Vodafone has launched a device which boosts reception for cellphones in the homes of British customers. It’s the first time the device, known as a femtocell, has been launched to consumers in Europe.
The device (pictured, via bandaancha.eu) works by routing cellphone signals through a home broadband connection. The femtocell, which simply plugs into the mains power and a spare ethernet connection on a router, effectively acts as a miniature base station which broadcasts mobile signals.
It works with any 3G phone and is designed to solve the problem of people having inconsistent signal throughout their homes and often having to move from room to room to make and receive calls. That’s becoming more of an issue now that many people use their cellphone as their primary communications device, with landlines often used mainly for internet services. (I can identify with this: in one home, while sitting in my favorite seat, my phone only received calls when I remembered to put it in my right-hand trouser pocket rather than the left…)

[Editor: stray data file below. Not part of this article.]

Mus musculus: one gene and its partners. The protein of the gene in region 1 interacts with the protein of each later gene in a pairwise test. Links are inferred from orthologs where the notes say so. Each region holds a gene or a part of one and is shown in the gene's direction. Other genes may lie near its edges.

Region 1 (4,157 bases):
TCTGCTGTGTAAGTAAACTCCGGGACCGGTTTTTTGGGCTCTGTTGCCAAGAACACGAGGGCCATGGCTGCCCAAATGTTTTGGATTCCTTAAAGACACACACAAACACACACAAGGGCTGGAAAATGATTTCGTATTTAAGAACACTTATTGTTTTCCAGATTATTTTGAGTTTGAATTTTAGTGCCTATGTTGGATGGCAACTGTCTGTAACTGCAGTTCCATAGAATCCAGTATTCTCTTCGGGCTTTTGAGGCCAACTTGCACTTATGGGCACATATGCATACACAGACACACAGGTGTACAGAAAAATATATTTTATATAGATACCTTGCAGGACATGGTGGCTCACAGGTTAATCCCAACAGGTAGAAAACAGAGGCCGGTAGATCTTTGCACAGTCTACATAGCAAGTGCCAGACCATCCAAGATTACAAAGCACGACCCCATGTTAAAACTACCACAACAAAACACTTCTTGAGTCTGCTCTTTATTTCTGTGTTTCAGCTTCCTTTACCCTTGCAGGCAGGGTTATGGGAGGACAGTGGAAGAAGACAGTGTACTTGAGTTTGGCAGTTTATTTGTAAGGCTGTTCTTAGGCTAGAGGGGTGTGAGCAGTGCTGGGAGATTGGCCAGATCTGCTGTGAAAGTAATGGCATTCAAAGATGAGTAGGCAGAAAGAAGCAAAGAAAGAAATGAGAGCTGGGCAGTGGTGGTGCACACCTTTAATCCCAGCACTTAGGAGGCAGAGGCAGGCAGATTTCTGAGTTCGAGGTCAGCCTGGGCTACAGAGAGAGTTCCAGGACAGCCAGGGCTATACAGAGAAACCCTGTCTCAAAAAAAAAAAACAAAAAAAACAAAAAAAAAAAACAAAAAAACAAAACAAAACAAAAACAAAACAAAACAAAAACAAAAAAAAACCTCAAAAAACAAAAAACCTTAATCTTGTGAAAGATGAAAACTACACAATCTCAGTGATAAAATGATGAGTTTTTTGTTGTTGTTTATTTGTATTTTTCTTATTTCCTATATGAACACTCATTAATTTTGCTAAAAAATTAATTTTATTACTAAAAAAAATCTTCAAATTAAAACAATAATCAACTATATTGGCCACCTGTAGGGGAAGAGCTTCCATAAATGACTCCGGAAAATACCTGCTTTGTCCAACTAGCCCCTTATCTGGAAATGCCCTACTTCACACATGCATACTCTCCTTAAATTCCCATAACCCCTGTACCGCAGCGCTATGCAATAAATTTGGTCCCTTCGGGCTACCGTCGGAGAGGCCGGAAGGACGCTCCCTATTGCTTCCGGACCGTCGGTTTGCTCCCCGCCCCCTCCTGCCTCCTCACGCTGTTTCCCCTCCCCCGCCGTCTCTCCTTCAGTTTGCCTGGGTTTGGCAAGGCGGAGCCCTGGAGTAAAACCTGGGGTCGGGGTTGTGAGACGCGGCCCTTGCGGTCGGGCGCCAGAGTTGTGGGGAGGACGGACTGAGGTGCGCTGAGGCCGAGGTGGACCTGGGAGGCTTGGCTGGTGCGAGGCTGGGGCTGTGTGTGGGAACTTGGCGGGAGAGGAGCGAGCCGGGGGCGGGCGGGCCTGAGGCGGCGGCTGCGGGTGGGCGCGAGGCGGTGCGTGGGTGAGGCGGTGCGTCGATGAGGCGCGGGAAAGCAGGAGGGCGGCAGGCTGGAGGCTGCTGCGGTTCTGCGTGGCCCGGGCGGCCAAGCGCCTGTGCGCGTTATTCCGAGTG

The device, which Vodafone is marketing under the name Access Gateway, costs £160 (US$264) to buy outright, or £5 a month to rent. For Vodafone customers, it’s included free with a £15 monthly tariff. Users can route calls for up to four different phones through the device, though they have to register these before they will work; this prevents neighbors taking advantage of your bandwidth.
The system also works well for network carriers such as Vodafone because the data is transferred through the broadband connection rather than its own networks. That’s a useful way of reducing strain, particularly as data-hungry smartphones are placing ever-heavier demands on networks.
There are some potential drawbacks. Vodafone says its tests show the device doesn’t have a noticeable detrimental effect on the internet connection of the broadband line its hooked up to. However, there’s no specific technology to stop this happening, so it’s always a possibility.
It may also be a tough sell as Vodafone is effectively asking customers to pay extra to make up for the fact that it hasn’t got enough masts in place to give everyone a solid signal throughout their home.